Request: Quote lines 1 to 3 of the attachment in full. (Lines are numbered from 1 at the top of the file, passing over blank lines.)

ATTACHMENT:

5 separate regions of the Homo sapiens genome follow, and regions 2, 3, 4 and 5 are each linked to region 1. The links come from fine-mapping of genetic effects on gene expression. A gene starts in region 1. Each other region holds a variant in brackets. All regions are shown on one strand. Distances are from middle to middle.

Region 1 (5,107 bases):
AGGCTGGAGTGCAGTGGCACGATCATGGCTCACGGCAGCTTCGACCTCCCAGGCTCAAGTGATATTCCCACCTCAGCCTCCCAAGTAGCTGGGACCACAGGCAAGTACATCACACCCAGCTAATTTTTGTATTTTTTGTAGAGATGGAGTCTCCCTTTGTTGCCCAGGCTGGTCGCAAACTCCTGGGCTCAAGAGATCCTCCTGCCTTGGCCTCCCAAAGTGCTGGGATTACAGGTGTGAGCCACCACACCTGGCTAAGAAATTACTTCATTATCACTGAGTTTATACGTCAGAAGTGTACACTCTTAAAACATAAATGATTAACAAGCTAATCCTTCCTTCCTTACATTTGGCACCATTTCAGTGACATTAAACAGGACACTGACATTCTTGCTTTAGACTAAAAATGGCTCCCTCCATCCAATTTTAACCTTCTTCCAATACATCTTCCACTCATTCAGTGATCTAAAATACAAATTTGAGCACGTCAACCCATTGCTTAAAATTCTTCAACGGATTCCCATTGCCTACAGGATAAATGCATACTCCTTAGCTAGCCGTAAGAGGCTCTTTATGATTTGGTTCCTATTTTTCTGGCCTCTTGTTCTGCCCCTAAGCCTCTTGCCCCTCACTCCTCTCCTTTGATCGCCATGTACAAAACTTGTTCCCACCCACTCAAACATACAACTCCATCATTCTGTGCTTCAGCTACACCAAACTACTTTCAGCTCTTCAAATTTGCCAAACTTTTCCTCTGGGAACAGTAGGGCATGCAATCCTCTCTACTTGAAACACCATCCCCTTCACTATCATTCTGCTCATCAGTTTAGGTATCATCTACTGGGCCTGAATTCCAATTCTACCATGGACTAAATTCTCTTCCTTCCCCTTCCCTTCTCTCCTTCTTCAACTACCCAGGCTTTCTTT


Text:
5 separate regions of the Homo sapiens genome follow, and regions 2, 3, 4 and 5 are each linked to region 1. The links come from fine-mapping of genetic effects on gene expression. A gene starts in region 1. Each other region holds a variant in brackets. All regions are shown on one strand. Distances are from middle to middle.

Region 1 (5,107 bases):
AGGCTGGAGTGCAGTGGCACGATCATGGCTCACGGCAGCTTCGACCTCCCAGGCTCAAGTGATATTCCCACCTCAGCCTCCCAAGTAGCTGGGACCACAGGCAAGTACATCACACCCAGCTAATTTTTGTATTTTTTGTAGAGATGGAGTCTCCCTTTGTTGCCCAGGCTGGTCGCAAACTCCTGGGCTCAAGAGATCCTCCTGCCTTGGCCTCCCAAAGTGCTGGGATTACAGGTGTGAGCCACCACACCTGGCTAAGAAATTACTTCATTATCACTGAGTTTATACGTCAGAAGTGTACACTCTTAAAACATAAATGATTAACAAGCTAATCCTTCCTTCCTTACATTTGGCACCATTTCAGTGACATTAAACAGGACACTGACATTCTTGCTTTAGACTAAAAATGGCTCCCTCCATCCAATTTTAACCTTCTTCCAATACATCTTCCACTCATTCAGTGATCTAAAATACAAATTTGAGCACGTCAACCCATTGCTTAAAATTCTTCAACGGATTCCCATTGCCTACAGGATAAATGCATACTCCTTAGCTAGCCGTAAGAGGCTCTTTATGATTTGGTTCCTATTTTTCTGGCCTCTTGTTCTGCCCCTAAGCCTCTTGCCCCTCACTCCTCTCCTTTGATCGCCATGTACAAAACTTGTTCCCACCCACTCAAACATACAACTCCATCATTCTGTGCTTCAGCTACACCAAACTACTTTCAGCTCTTCAAATTTGCCAAACTTTTCCTCTGGGAACAGTAGGGCATGCAATCCTCTCTACTTGAAACACCATCCCCTTCACTATCATTCTGCTCATCAGTTTAGGTATCATCTACTGGGCCTGAATTCCAATTCTACCATGGACTAAATTCTCTTCCTTCCCCTTCCCTTCTCTCCTTCTTCAACTACCCAGGCTTTCTTT